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Mifepristone (Systemic)

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Mifepristone (Systemic)

US Brand Names

• Mifeprex

Other commonly used names are

RU 486


Mifepristone (mif-i-PRIS-tone) is used to end a pregnancy that is less than 49 days' in duration. It works by stopping the supply of hormones that maintains the interior of the uterus. Without these hormones, the uterus cannot support the pregnancy and the contents of the uterus are expelled.

This medicine is available only with your doctor's prescription, in the following dosage form:


    • Tablets (U.S.)

Special Considerations

In deciding to use a medicine, the risks of taking the medicine must be weighed against the good it will do. This is a decision you and your doctor will make. For mifepristone, the following should be considered:


Tell your doctor if you have ever had any unusual or allergic reaction to mifepristone, misoprostol or any other prostaglandins.


Mifepristone is used to terminate an early pregnancy. Fetal deformities may result if a pregnancy is allowed to continue following a failed attempt at medical termination.


It is unknown whether mifepristone is distributed in the breast milk.

Other medicines

Although certain medicines should not be used together at all, in other cases two different medicines may be used together even if an interaction might occur. In these cases, your doctor may want to change the dose, or other precautions may be necessary. When you are taking mifepristone, it is especially important that your doctor and pharmacist know if you are taking any of the following:

    • Carbamazepine (e.g., Tegretol) or

    • Dexamethasone (e.g., Decadron) or

    • Phenobarbital (e.g., Luminal) or

    • Phenytoin (e.g., Dilantin) or

    • Rifampin (e.g., Rifadin) or

    • St. John's Wort - May decrease the concentration of mifepristone in the blood

    • Erythromycin (e.g., E-Mycin) or

    • Grapefruit juice or

    • Itraconazole (e.g., Sporanox) or

    • Ketoconazole (e.g., Nizoral) - May increase the concentration of mifepristone in the blood

    • Anticoagulants, such as warfarin (e.g., Coumadin) - May increase the risk of bleeding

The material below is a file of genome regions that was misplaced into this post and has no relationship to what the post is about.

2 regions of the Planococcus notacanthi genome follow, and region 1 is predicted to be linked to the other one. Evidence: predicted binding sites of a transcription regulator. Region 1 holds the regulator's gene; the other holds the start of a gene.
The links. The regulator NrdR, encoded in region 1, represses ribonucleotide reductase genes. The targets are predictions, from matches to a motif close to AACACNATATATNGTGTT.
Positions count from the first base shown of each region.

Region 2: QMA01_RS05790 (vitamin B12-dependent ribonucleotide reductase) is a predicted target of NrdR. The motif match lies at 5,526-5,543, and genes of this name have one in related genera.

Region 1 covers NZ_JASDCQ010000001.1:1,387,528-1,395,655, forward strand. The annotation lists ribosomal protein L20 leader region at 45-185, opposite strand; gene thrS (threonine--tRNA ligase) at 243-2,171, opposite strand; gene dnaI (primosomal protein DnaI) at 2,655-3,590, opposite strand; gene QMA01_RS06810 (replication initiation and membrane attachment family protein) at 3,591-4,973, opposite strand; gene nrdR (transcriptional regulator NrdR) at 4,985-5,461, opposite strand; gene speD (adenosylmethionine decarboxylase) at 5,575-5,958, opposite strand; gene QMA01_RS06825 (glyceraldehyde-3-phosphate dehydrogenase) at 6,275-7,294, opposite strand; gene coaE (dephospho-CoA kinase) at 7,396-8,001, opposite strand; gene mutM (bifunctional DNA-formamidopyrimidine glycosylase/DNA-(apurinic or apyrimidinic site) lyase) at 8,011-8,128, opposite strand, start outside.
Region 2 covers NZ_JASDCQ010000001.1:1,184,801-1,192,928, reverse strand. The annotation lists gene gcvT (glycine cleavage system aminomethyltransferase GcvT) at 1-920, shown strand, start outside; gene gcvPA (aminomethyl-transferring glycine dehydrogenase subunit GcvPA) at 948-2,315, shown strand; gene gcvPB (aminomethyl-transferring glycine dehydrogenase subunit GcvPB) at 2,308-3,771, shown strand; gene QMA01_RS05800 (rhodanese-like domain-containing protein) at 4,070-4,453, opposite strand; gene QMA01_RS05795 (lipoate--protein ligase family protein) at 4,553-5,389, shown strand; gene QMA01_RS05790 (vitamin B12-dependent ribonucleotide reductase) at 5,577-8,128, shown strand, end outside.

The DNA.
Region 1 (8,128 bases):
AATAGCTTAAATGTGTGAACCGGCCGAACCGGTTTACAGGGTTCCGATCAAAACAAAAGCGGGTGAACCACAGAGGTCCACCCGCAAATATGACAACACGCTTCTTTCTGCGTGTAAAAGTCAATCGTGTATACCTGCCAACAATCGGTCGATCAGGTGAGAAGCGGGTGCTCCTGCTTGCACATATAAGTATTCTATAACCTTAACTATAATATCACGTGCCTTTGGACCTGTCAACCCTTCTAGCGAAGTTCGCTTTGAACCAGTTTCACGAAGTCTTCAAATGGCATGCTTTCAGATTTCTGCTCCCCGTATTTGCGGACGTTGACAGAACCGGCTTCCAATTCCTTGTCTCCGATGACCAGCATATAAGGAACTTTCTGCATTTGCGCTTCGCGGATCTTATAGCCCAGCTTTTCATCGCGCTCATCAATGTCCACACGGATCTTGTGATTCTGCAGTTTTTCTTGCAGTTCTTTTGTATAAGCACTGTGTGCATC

• Corticosteroids (cortisone-like medicine)-Mifepristone may not work as well

Other medical problems

The presence of other medical problems may affect the use of mifepristone. Make sure you tell your doctor if you have any other medical problems, especially:

    • Bleeding problems-May cause excessive vaginal bleeding

    • Adrenal failure - Mifepristone may not work appropriately

    • Ectopic pregnancy or

    • Lower abdominal mass - Mifepristone will not terminate an ectopic pregnancy

    • An intrauterine device (IUD) that is still in the uterus - Must be removed before mifepristone therapy is started

    • Porphyria, inherited

    • Anemia, severe or

    • Poor blood circulation or

    • Inability of blood to clot properly-Mifepristone causes heavy bleeding in a small portion of users, this may be intensified in patients with bleeding disorders



    • To terminate a pregnancy of 49 days or less duration:

      o For oral dosage form (tablets):

        Adults-600 milligrams (mg) (three 200 mg tablets) as a single oral dose followed two days later by 400 micrograms (mcg) (two 200 mcg tablets) of misoprostol as a single oral dose as needed.


You must have 3 visits to your physicians office during the treatment procedure. It is extremely important that you attend all three visits.

Check with your physician if the vaginal bleeding becomes severe or seems to last longer than expected.

You may need to have a surgical procedure to stop excessive vaginal bleeding or to terminate a pregnancy that was not terminated with the medical treatment procedure.

Side Effects

Along with its needed effects, a medicine may cause some unwanted effects. Although not all of these side effects may occur, if they do occur they may need medical attention.

Check with your doctor as soon as possible if any of the following side effects occur:

Less common

Excessively heavy vaginal bleeding; unusual tiredness or weakness.

Incidence not known

chest pain or discomfort; confusion; cough or hoarseness; fast, weak pulse; fever or chills; lower back or side pain; pain or discomfort in arms, jaw, back or neck; painful or difficult urination; pale, cold, clammy skin; shortness of breath; sudden increase in abdominal or shoulder pain; sweating; unusual or large amount of vaginal bleeding.

Other side effects may occur that usually do not need medical attention. These side effects may go away during treatment as your body adjusts to the medicine. However, check with your doctor if any of the following side effects continue or are bothersome.

More common

Abdominal pain or uterine cramping; back pain; diarrhea; dizziness; headache; nausea or vomiting.

Less common

Acid or sour stomach; anxiety; belching; cough; fainting or light-headedness when getting up from a lying or sitting position; fever; flu-like symptoms; headache; heartburn; increased clear or white vaginal discharge; indigestion; itching of the vagina or genital area; lack or loss of strength; pain during sexual intercourse; pain or tenderness around eyes and cheekbones; pale skin; shaking chills; shortness of breath or troubled breathing; sleeplessness or trouble sleeping; stomach discomfort, upset, or pain; tightness of chest or wheezing; troubled breathing, exertional; unusual bleeding or bruising; stuffy or runny nose.

Other side effects not listed above may also occur in some patients. If you notice any other effects, check with your doctor.

September 30, 2002

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